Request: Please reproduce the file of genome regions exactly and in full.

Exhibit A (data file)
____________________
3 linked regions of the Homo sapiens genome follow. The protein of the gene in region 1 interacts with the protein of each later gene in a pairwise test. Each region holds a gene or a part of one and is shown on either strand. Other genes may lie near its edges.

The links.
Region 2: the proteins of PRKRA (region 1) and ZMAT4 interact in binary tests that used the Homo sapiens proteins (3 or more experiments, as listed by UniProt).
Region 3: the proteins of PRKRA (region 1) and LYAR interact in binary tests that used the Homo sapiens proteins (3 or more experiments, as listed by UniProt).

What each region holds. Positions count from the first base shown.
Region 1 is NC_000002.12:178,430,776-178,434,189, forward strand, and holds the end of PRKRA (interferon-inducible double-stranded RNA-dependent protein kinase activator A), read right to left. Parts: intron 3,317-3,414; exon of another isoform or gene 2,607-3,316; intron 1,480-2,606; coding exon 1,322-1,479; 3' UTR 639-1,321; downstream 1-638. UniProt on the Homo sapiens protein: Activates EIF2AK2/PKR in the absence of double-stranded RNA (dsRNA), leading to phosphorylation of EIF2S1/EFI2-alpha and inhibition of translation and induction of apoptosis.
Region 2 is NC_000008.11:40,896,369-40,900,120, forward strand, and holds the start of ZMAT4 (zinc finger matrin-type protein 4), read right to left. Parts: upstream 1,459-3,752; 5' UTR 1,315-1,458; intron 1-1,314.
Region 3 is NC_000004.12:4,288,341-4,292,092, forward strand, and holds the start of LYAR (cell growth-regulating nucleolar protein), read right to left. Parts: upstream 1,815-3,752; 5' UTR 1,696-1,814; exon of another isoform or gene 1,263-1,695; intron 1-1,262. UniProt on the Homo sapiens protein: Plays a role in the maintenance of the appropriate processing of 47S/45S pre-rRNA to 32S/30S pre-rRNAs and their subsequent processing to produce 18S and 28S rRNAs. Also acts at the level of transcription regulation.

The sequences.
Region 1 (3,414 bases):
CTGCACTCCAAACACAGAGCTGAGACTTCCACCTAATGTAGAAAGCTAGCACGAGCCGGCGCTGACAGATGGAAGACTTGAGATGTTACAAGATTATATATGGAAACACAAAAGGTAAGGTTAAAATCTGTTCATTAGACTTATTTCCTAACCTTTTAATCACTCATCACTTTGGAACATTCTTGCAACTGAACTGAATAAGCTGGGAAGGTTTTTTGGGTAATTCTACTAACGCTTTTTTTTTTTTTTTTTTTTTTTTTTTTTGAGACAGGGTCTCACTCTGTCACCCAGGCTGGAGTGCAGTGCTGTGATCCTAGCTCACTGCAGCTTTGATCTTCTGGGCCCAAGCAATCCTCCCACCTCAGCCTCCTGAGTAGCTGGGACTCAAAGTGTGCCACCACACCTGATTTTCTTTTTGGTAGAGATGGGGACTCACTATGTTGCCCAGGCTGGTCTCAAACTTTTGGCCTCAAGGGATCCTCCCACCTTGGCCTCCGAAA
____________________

3 linked regions of the Homo sapiens genome follow. The protein of the gene in region 1 interacts with the protein of each later gene in a pairwise test. Each region holds a gene or a part of one and is shown on either strand. Other genes may lie near its edges.

The links.
Region 2: the proteins of PRKRA (region 1) and ZMAT4 interact in binary tests that used the Homo sapiens proteins (3 or more experiments, as listed by UniProt).
Region 3: the proteins of PRKRA (region 1) and LYAR interact in binary tests that used the Homo sapiens proteins (3 or more experiments, as listed by UniProt).

What each region holds. Positions count from the first base shown.
Region 1 is NC_000002.12:178,430,776-178,434,189, forward strand, and holds the end of PRKRA (interferon-inducible double-stranded RNA-dependent protein kinase activator A), read right to left. Parts: intron 3,317-3,414; exon of another isoform or gene 2,607-3,316; intron 1,480-2,606; coding exon 1,322-1,479; 3' UTR 639-1,321; downstream 1-638. UniProt on the Homo sapiens protein: Activates EIF2AK2/PKR in the absence of double-stranded RNA (dsRNA), leading to phosphorylation of EIF2S1/EFI2-alpha and inhibition of translation and induction of apoptosis.
Region 2 is NC_000008.11:40,896,369-40,900,120, forward strand, and holds the start of ZMAT4 (zinc finger matrin-type protein 4), read right to left. Parts: upstream 1,459-3,752; 5' UTR 1,315-1,458; intron 1-1,314.
Region 3 is NC_000004.12:4,288,341-4,292,092, forward strand, and holds the start of LYAR (cell growth-regulating nucleolar protein), read right to left. Parts: upstream 1,815-3,752; 5' UTR 1,696-1,814; exon of another isoform or gene 1,263-1,695; intron 1-1,262. UniProt on the Homo sapiens protein: Plays a role in the maintenance of the appropriate processing of 47S/45S pre-rRNA to 32S/30S pre-rRNAs and their subsequent processing to produce 18S and 28S rRNAs. Also acts at the level of transcription regulation.

The sequences.
Region 1 (3,414 bases):
CTGCACTCCAAACACAGAGCTGAGACTTCCACCTAATGTAGAAAGCTAGCACGAGCCGGCGCTGACAGATGGAAGACTTGAGATGTTACAAGATTATATATGGAAACACAAAAGGTAAGGTTAAAATCTGTTCATTAGACTTATTTCCTAACCTTTTAATCACTCATCACTTTGGAACATTCTTGCAACTGAACTGAATAAGCTGGGAAGGTTTTTTGGGTAATTCTACTAACGCTTTTTTTTTTTTTTTTTTTTTTTTTTTTTGAGACAGGGTCTCACTCTGTCACCCAGGCTGGAGTGCAGTGCTGTGATCCTAGCTCACTGCAGCTTTGATCTTCTGGGCCCAAGCAATCCTCCCACCTCAGCCTCCTGAGTAGCTGGGACTCAAAGTGTGCCACCACACCTGATTTTCTTTTTGGTAGAGATGGGGACTCACTATGTTGCCCAGGCTGGTCTCAAACTTTTGGCCTCAAGGGATCCTCCCACCTTGGCCTCCGAAA